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Operational research and simulation methods for autonomous ride-sourcing

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Title: Operational research and simulation methods for autonomous ride-sourcing
Authors: Karamanis, Renos
Item Type: Thesis or dissertation
Abstract: Ride-sourcing platforms provide on-demand shared transport services by solving decision problems related to ride-matching and pricing. The anticipated commercialisation of autonomous vehicles could transform these platforms to fleet operators and broaden their decision-making by introducing problems such as fleet sizing and empty vehicle redistribution. These problems have been frequently represented in research using aggregated mathematical programs, and alternative practises such as agent-based models. In this context, this study is set at the intersection between operational research and simulation methods to solve the multitude of autonomous ride-sourcing problems. The study begins by providing a framework for building bespoke agent-based models for ride-sourcing fleets, derived from the principles of agent-based modelling theory, which is used to tackle the non-linear problem of minimum fleet size. The minimum fleet size problem is tackled by investigating the relationship of system parameters based on queuing theory principles and by deriving and validating a novel model for pickup wait times. Simulating the fleet function in different urban areas shows that ride-sourcing fleets operate queues with zero assignment times above the critical fleet size. The results also highlight that pickup wait times have a pivotal role in estimating the minimum fleet size in ride-sourcing operations, with agent-based modelling being a more reliable estimation method. The focus is then shifted to empty vehicle redistribution, where the omission of market structure and underlying customer acumen, compromises the effectiveness of existing models. As a solution, the vehicle redistribution problem is formulated as a non-linear convex minimum cost flow problem that accounts for the relationship of supply and demand of rides by assuming a customer discrete choice model and a market structure. An edge splitting algorithm is then introduced to solve a transformed convex minimum cost flow problem for vehicle redistribution. Results of simulated tests show that the redistribution algorithm can significantly decrease wait times and increase profits with a moderate increase in vehicle mileage. The study is concluded by considering the operational time-horizon decision problems of ride-matching and pricing at periods of peak travel demand. Combinatorial double auctions have been identified as a suitable alternative to surge pricing in research, as they maximise social welfare by relying on stated customer and driver valuations. However, a shortcoming of current models is the exclusion of trip detour effects in pricing estimates. The study formulates a shared-ride assignment and pricing algorithm using combinatorial double auctions to resolve the above problem. The model is reduced to the maximum weighted independent set problem, which is APX-hard. Therefore, a fast local search heuristic is proposed, producing solutions within 10\% of the exact approach for practical implementations.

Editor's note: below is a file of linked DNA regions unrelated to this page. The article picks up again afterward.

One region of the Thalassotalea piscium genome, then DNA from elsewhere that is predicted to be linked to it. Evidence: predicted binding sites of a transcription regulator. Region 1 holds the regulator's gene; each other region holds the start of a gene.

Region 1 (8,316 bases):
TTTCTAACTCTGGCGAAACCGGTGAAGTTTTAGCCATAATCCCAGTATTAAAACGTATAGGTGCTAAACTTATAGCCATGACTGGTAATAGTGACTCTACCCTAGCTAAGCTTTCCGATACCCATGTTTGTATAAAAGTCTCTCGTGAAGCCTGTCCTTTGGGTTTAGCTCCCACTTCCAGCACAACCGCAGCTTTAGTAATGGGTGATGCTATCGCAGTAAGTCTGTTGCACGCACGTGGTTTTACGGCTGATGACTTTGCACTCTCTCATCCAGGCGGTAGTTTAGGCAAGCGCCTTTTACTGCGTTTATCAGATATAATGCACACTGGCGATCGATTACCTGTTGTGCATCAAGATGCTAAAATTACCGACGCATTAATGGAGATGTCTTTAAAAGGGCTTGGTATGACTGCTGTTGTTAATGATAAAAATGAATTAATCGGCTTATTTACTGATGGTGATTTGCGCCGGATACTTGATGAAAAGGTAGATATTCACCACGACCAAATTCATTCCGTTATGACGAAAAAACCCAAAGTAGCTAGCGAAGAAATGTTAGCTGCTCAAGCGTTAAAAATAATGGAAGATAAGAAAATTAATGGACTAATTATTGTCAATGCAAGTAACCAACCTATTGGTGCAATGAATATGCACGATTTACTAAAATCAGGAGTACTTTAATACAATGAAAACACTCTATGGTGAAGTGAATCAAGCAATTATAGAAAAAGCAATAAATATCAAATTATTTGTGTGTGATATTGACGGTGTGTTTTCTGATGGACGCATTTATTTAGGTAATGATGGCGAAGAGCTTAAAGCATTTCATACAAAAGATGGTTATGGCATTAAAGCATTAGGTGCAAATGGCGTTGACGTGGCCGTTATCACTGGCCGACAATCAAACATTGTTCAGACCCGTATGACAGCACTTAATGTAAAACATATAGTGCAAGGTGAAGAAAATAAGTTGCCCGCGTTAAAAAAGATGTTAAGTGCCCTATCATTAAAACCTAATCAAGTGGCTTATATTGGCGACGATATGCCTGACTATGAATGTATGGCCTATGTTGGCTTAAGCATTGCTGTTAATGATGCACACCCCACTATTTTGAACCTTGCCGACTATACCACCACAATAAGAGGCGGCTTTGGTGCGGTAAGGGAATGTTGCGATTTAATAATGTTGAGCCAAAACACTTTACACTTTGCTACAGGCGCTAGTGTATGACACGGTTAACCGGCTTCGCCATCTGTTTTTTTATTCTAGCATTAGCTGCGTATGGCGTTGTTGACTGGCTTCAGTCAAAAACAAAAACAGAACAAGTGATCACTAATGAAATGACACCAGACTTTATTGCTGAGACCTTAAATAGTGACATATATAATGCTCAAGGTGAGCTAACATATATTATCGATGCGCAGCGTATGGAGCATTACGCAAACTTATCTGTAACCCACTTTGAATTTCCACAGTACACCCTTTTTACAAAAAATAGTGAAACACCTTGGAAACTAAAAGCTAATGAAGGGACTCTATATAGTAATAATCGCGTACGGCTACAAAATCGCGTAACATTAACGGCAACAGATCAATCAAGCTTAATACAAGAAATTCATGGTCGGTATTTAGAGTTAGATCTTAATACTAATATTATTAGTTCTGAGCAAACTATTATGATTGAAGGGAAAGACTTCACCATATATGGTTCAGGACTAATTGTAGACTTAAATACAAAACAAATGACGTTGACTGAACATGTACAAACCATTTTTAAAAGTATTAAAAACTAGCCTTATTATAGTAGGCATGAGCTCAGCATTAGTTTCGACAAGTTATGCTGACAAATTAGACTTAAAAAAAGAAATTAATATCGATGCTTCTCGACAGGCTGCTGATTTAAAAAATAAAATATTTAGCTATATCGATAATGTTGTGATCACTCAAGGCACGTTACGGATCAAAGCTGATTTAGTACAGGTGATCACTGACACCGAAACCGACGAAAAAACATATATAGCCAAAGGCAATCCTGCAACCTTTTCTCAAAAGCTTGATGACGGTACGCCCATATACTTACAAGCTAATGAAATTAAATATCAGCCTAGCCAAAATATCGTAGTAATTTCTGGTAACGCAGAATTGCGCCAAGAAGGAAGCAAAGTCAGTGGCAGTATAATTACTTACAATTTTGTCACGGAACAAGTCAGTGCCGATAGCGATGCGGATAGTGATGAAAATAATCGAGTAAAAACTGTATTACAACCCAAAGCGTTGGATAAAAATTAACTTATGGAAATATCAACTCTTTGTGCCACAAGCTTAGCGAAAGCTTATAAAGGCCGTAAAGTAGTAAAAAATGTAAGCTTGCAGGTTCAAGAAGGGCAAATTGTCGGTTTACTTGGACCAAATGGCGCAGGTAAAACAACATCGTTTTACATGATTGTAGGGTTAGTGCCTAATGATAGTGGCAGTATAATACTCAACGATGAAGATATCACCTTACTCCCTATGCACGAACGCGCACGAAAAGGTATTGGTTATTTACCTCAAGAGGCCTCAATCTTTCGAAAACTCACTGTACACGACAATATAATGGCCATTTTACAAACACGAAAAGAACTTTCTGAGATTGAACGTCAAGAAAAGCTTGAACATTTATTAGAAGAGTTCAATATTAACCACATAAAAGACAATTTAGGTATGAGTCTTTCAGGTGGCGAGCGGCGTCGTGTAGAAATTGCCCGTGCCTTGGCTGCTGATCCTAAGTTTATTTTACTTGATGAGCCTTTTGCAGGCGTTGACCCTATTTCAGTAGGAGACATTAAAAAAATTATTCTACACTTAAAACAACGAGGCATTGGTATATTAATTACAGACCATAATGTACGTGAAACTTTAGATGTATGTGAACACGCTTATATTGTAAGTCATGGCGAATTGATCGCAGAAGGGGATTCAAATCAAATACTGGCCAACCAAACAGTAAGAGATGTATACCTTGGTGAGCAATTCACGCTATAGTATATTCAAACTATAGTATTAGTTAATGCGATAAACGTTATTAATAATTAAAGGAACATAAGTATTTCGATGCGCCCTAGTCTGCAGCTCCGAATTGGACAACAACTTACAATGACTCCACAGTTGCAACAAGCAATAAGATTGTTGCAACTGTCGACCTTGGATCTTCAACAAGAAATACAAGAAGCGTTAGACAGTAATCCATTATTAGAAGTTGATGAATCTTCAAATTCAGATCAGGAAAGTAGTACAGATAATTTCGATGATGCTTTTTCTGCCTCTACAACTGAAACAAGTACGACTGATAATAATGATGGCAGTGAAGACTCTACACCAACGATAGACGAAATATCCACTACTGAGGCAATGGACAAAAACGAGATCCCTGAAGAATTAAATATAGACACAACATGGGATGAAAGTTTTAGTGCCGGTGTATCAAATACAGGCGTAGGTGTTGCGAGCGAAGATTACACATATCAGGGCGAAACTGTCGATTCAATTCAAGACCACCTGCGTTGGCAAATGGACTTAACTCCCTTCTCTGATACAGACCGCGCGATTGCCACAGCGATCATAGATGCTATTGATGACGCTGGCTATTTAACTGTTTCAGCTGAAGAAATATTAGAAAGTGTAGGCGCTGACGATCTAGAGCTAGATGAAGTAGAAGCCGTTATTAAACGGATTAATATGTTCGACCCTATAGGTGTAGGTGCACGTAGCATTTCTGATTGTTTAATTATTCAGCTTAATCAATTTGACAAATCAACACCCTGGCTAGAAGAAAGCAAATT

Content Version: Open Access
Issue Date: Jan-2021
Date Awarded: Jun-2021
URI: http://hdl.handle.net/10044/1/91490
DOI: https://doi.org/10.25560/91490
Copyright Statement: Creative Commons Attribution-Non Commercial-No Derivatives 4.0 International Licence
Supervisor: Angeloudis, Panagiotis
Stettler, Marc
Sponsor/Funder: Engineering and Physical Sciences Research Council
Department: Civil and Environmental Engineering
Publisher: Imperial College London
Qualification Level: Doctoral
Qualification Name: Doctor of Philosophy (PhD)
Appears in Collections:Civil and Environmental Engineering PhD theses



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